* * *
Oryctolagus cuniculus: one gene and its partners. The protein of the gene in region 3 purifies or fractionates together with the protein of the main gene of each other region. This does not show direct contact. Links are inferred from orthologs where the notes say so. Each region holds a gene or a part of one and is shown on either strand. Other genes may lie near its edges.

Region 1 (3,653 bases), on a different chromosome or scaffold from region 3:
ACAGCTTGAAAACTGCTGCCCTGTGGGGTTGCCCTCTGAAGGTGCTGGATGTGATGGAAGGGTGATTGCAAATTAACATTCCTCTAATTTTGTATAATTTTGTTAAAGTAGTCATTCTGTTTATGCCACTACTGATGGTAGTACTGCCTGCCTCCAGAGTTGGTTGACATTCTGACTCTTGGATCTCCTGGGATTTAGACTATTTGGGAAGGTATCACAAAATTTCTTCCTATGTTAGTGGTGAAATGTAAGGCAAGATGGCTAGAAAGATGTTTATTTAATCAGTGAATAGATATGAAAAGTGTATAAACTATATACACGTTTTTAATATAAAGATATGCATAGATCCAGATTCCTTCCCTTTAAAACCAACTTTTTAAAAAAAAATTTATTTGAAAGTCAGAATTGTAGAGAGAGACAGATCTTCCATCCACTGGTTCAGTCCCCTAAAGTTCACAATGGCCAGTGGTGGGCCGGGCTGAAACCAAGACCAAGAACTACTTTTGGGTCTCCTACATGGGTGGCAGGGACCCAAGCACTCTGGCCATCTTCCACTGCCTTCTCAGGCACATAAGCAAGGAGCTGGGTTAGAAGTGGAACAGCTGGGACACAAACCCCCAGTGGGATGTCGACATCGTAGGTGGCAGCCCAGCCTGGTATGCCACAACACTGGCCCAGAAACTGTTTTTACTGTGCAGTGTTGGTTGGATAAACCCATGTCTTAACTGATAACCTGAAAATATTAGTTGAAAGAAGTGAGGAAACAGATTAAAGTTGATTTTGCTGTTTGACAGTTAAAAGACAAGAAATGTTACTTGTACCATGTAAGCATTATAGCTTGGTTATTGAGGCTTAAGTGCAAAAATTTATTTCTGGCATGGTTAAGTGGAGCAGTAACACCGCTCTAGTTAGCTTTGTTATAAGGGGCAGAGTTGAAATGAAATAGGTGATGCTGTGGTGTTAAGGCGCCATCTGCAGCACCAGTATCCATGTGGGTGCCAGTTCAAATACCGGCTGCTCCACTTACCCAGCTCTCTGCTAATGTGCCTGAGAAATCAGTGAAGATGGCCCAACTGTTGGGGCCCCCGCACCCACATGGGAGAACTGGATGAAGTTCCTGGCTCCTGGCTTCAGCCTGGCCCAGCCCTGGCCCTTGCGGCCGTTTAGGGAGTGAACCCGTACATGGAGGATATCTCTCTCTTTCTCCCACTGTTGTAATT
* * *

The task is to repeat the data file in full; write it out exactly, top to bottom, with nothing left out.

Oryctolagus cuniculus: one gene and its partners. The protein of the gene in region 3 purifies or fractionates together with the protein of the main gene of each other region. This does not show direct contact. Links are inferred from orthologs where the notes say so. Each region holds a gene or a part of one and is shown on either strand. Other genes may lie near its edges.

Region 1 (3,653 bases), on a different chromosome or scaffold from region 3:
ACAGCTTGAAAACTGCTGCCCTGTGGGGTTGCCCTCTGAAGGTGCTGGATGTGATGGAAGGGTGATTGCAAATTAACATTCCTCTAATTTTGTATAATTTTGTTAAAGTAGTCATTCTGTTTATGCCACTACTGATGGTAGTACTGCCTGCCTCCAGAGTTGGTTGACATTCTGACTCTTGGATCTCCTGGGATTTAGACTATTTGGGAAGGTATCACAAAATTTCTTCCTATGTTAGTGGTGAAATGTAAGGCAAGATGGCTAGAAAGATGTTTATTTAATCAGTGAATAGATATGAAAAGTGTATAAACTATATACACGTTTTTAATATAAAGATATGCATAGATCCAGATTCCTTCCCTTTAAAACCAACTTTTTAAAAAAAAATTTATTTGAAAGTCAGAATTGTAGAGAGAGACAGATCTTCCATCCACTGGTTCAGTCCCCTAAAGTTCACAATGGCCAGTGGTGGGCCGGGCTGAAACCAAGACCAAGAACTACTTTTGGGTCTCCTACATGGGTGGCAGGGACCCAAGCACTCTGGCCATCTTCCACTGCCTTCTCAGGCACATAAGCAAGGAGCTGGGTTAGAAGTGGAACAGCTGGGACACAAACCCCCAGTGGGATGTCGACATCGTAGGTGGCAGCCCAGCCTGGTATGCCACAACACTGGCCCAGAAACTGTTTTTACTGTGCAGTGTTGGTTGGATAAACCCATGTCTTAACTGATAACCTGAAAATATTAGTTGAAAGAAGTGAGGAAACAGATTAAAGTTGATTTTGCTGTTTGACAGTTAAAAGACAAGAAATGTTACTTGTACCATGTAAGCATTATAGCTTGGTTATTGAGGCTTAAGTGCAAAAATTTATTTCTGGCATGGTTAAGTGGAGCAGTAACACCGCTCTAGTTAGCTTTGTTATAAGGGGCAGAGTTGAAATGAAATAGGTGATGCTGTGGTGTTAAGGCGCCATCTGCAGCACCAGTATCCATGTGGGTGCCAGTTCAAATACCGGCTGCTCCACTTACCCAGCTCTCTGCTAATGTGCCTGAGAAATCAGTGAAGATGGCCCAACTGTTGGGGCCCCCGCACCCACATGGGAGAACTGGATGAAGTTCCTGGCTCCTGGCTTCAGCCTGGCCCAGCCCTGGCCCTTGCGGCCGTTTAGGGAGTGAACCCGTACATGGAGGATATCTCTCTCTTTCTCCCACTGTTGTAATT